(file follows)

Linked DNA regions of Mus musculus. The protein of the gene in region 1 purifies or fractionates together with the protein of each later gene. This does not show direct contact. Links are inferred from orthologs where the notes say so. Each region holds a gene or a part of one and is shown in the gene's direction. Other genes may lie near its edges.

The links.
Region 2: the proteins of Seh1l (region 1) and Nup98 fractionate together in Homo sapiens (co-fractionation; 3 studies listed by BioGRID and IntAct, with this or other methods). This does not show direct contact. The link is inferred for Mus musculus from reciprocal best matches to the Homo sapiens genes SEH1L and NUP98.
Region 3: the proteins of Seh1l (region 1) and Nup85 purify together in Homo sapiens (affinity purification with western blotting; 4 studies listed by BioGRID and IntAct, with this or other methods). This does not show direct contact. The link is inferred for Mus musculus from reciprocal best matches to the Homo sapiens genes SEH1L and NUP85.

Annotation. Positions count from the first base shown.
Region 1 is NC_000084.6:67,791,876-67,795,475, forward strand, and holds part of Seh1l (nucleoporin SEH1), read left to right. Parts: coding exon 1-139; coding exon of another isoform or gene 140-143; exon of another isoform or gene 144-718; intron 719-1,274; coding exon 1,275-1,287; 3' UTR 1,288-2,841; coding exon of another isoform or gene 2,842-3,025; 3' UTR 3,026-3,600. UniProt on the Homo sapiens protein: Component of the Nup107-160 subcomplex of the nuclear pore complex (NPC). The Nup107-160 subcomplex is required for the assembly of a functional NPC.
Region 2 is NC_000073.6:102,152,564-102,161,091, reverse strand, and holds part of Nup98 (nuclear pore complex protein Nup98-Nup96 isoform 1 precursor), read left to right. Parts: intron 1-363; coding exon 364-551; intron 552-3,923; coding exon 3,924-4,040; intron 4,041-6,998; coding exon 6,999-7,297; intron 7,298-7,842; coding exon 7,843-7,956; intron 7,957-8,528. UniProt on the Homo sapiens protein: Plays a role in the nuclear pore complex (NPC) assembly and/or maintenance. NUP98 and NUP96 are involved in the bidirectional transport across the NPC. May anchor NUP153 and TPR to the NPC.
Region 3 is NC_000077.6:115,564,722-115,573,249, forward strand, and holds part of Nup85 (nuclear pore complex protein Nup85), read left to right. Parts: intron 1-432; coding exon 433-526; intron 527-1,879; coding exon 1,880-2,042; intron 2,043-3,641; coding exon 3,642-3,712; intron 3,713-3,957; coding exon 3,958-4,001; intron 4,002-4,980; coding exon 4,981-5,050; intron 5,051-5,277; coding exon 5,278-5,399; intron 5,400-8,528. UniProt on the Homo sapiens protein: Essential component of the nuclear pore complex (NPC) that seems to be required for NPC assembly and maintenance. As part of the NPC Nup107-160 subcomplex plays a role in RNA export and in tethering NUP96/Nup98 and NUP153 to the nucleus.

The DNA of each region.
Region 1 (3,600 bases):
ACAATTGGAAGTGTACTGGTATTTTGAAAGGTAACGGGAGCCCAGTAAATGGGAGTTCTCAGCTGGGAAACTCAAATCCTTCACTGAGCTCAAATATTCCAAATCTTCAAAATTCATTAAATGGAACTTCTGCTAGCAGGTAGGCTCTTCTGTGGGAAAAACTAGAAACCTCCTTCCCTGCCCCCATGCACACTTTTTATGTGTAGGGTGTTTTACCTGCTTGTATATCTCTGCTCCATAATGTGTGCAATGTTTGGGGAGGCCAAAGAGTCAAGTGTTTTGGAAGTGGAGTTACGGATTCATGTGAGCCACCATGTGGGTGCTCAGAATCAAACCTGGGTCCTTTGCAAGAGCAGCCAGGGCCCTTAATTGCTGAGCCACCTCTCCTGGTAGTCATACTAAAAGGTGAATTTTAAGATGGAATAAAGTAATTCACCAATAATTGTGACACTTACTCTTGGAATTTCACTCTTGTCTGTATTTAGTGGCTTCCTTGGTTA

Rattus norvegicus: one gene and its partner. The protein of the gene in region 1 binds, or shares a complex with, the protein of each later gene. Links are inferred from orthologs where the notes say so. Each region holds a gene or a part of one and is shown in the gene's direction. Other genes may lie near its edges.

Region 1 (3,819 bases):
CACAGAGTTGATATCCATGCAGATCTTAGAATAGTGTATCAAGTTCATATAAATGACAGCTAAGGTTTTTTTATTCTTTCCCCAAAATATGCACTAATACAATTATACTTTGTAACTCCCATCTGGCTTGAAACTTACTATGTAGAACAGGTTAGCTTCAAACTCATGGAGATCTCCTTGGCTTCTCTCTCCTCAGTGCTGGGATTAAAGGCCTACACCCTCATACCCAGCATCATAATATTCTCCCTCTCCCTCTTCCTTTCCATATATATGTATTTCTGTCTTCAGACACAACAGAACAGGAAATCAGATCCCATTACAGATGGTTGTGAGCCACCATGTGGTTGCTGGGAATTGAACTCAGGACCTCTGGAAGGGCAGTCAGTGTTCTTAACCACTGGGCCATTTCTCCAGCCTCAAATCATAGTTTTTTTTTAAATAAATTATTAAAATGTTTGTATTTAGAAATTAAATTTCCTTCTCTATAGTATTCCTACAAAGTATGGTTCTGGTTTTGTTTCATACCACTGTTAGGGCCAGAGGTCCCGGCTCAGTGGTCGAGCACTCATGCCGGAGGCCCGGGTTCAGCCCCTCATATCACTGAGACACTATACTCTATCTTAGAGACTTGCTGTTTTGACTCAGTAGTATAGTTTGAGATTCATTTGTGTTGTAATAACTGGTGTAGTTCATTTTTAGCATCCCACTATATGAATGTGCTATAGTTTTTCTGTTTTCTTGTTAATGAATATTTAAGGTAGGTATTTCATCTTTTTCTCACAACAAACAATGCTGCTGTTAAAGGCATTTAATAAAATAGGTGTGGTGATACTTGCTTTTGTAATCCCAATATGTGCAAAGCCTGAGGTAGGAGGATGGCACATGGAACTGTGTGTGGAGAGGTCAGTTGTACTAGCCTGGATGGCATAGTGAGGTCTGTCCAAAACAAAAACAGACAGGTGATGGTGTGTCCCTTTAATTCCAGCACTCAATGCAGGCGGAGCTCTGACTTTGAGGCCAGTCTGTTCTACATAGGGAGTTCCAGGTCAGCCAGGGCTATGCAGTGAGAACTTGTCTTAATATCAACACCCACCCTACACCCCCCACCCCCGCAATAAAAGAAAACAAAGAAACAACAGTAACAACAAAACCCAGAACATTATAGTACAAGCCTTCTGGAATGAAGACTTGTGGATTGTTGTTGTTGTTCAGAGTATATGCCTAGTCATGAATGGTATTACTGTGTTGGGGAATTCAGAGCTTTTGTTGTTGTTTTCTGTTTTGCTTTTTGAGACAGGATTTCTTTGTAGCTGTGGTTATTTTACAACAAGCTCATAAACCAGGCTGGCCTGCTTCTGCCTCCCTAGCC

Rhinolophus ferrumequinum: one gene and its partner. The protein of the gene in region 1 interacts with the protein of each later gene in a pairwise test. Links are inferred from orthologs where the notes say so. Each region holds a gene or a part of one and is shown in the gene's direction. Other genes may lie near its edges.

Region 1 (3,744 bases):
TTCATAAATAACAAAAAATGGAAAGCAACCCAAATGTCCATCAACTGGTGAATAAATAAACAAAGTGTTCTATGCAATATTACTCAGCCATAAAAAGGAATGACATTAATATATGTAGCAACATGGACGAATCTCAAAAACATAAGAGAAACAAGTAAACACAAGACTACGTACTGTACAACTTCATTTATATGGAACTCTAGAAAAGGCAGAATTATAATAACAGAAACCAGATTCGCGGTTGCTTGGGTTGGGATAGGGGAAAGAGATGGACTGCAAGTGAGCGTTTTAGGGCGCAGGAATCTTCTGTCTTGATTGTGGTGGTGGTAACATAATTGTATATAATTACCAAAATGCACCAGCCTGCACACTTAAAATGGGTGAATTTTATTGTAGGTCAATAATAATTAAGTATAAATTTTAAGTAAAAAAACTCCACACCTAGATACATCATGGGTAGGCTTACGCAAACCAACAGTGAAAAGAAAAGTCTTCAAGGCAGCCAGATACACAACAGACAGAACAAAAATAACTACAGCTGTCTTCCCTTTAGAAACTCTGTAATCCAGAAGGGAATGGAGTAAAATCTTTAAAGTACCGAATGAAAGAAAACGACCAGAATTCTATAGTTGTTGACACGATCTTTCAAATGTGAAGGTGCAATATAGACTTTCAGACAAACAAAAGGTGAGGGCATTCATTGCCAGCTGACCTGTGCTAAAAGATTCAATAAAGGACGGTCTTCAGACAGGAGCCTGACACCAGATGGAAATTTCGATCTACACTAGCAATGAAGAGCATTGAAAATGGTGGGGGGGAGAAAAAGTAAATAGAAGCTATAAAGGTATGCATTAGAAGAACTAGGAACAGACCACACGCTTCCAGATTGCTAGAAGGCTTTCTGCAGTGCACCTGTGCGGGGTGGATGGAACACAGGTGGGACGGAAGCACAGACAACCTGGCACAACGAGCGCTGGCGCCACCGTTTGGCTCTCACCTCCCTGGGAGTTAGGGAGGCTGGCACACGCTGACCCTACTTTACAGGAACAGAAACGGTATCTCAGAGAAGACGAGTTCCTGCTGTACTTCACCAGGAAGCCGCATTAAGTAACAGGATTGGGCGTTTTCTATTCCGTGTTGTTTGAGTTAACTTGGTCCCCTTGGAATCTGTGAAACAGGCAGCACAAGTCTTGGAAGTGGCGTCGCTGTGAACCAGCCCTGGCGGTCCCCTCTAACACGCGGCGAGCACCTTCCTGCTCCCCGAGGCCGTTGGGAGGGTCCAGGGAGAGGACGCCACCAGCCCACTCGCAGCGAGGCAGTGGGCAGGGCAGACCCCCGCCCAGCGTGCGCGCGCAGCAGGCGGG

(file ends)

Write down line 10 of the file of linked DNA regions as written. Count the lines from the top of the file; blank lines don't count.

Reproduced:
Region 1 (3,600 bases):